ICE Is a Godsend for One Small Town in Texas

By Jeremy Raff

RAYMONDVILLE, Texas—The immigrant jail outside this remote South Texas town erupted in a riot in 2015, after years of alleged sexual abuse, vermin infestation, and overcrowding had made it one of the most notorious lockups in the country. Advocates hailed the prison’s closure shortly after the riot, but the loss of hundreds of jobs in such a small town was a major blow.

Now, amid President Trump’s immigration crackdown, the facility is poised to reopen. Though two previous attempts to jail undocumented immigrants here ended in failure, local leaders recently signed a contract welcoming Immigration and Customs Enforcement back to the area, in the hopes that it will bring an economic boom.

Mike Watkins oversaw the design and build of the first immigrant lockup in Raymondville. (Jeremy Raff / The Atlantic)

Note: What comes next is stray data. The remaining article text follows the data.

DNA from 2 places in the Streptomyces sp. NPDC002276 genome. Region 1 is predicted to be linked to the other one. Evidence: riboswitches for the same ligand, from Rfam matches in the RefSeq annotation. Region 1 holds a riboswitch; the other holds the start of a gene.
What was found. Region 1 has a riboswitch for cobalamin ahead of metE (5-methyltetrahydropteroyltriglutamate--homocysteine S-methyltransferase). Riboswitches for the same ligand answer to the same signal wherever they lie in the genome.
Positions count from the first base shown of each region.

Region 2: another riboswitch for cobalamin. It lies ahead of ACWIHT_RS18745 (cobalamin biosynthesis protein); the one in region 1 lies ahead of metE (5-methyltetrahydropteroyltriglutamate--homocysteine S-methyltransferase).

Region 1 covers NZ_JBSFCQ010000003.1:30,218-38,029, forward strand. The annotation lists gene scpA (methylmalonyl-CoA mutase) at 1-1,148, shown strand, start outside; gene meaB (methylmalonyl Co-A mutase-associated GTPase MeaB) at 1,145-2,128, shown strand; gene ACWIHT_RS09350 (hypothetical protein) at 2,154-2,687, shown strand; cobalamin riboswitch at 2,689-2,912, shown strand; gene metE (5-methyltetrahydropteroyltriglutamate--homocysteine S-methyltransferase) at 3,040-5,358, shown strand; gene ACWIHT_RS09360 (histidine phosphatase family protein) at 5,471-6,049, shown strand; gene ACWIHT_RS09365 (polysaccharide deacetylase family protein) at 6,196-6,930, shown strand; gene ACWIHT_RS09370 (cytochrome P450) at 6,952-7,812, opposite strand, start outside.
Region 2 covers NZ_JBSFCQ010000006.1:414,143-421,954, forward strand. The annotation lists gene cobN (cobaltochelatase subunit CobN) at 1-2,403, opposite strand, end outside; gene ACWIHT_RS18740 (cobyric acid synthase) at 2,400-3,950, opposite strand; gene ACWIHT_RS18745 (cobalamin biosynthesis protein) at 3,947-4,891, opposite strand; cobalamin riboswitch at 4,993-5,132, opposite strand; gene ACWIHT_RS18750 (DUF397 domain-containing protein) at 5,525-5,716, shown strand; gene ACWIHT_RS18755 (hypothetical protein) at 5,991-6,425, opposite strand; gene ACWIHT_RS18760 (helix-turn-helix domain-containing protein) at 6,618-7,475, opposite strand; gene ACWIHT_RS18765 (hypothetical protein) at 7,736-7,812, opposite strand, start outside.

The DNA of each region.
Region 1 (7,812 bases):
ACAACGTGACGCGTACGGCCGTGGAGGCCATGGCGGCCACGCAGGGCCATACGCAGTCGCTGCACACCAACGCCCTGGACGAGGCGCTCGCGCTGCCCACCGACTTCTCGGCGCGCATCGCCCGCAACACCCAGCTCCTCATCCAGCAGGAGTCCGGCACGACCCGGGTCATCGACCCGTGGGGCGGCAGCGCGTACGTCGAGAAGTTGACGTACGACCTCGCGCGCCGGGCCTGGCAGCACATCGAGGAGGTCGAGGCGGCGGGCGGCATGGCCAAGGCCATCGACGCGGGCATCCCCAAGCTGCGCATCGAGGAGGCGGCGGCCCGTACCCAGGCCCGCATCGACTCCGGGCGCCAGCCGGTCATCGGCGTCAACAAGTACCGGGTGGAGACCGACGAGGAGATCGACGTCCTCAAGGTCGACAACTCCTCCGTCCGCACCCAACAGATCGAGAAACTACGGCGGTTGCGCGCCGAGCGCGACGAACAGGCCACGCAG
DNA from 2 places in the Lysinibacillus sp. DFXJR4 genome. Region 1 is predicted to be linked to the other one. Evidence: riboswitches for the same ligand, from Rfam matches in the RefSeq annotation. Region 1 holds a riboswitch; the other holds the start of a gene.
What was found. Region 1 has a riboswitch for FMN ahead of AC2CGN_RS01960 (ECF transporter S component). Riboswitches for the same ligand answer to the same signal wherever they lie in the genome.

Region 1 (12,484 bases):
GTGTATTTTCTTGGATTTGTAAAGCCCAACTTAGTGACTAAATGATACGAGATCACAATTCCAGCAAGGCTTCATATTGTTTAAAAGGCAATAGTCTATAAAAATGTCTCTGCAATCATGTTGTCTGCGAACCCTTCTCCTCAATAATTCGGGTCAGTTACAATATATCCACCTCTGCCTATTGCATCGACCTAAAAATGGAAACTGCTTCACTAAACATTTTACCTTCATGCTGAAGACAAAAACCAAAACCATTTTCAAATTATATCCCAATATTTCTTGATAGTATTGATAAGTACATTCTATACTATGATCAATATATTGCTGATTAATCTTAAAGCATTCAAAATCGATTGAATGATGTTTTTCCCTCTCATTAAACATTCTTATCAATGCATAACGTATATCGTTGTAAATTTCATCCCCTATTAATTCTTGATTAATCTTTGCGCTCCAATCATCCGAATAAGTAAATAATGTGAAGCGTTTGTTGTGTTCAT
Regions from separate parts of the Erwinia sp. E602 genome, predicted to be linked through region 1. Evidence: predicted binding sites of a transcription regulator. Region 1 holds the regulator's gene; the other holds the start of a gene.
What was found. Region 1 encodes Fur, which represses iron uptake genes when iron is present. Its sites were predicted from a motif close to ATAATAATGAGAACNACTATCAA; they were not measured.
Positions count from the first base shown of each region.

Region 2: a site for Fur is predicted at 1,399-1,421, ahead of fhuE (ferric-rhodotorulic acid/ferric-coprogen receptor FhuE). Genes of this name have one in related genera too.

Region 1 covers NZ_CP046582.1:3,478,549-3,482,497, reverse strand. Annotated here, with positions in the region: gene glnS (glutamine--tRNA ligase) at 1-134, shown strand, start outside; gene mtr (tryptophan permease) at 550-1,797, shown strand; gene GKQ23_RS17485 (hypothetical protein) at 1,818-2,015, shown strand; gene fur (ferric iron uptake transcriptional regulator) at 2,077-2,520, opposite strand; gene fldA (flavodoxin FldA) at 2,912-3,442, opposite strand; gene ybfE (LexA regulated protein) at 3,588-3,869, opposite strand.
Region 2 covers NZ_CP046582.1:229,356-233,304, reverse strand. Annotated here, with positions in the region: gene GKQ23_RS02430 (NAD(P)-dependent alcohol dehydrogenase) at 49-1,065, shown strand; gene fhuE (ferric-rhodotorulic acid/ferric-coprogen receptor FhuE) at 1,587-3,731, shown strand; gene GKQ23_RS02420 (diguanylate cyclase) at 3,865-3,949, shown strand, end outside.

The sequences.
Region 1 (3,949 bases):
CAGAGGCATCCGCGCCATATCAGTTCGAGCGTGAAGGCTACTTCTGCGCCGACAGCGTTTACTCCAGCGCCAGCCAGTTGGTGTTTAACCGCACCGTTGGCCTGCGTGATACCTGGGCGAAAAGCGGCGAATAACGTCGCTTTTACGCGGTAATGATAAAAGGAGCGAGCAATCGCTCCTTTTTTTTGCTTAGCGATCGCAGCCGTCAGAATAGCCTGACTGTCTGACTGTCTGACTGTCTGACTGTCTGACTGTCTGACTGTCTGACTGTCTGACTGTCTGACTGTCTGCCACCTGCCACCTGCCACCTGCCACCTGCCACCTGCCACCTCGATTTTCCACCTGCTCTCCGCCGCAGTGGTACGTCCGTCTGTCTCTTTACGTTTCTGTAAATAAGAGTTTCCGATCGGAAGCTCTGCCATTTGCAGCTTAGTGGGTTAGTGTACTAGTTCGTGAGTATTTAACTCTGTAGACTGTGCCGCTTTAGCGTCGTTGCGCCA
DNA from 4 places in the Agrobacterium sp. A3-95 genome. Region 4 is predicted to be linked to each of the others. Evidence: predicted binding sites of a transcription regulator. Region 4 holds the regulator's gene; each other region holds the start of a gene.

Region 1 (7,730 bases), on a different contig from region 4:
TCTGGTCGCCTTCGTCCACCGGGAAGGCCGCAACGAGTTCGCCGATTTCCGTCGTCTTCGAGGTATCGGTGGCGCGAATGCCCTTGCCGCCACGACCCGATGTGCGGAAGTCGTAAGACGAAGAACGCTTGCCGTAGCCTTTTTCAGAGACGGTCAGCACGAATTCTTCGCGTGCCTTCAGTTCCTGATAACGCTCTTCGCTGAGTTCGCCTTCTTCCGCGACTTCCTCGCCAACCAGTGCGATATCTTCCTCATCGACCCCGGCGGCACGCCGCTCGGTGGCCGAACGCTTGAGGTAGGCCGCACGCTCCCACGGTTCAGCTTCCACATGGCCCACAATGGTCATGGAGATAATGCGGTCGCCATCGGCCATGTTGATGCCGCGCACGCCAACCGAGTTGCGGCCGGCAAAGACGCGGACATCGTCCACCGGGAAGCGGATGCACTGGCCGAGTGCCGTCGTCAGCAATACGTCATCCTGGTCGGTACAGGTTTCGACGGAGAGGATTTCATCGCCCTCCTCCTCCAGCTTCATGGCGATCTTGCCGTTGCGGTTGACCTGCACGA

The new detention facility, formerly called the Willacy County Correctional Center, faces little local opposition despite the region’s demographic makeup: Almost 90 percent of the county’s residents are Latino, and 67 percent voted for Hillary Clinton in the 2016 presidential election. Even as “Abolish ICE” emerges as a rallying cry among some Democrats, in Willacy the influx of jobs will be a godsend, local leaders say. “I’ve got a lot of phone calls from [out-of-state] activists, but not my constituents,” Willacy County Commissioner Eliberto Guerra told me last week, as a small crowd of demonstrators drove in to oppose the new detention center. “So am I going to represent my constituents or activists? Because 95 percent of Willacy County wants the jobs.”

The facility will be run by the same private prison company that operated the grounds before, the Utah-based Management and Training Corporation. Once derided as “Ritmo,” a portmanteau of Raymondville and Gitmo because of the indefinite detention immigrants faced there, the …read more

Via:: The Atlantic

      

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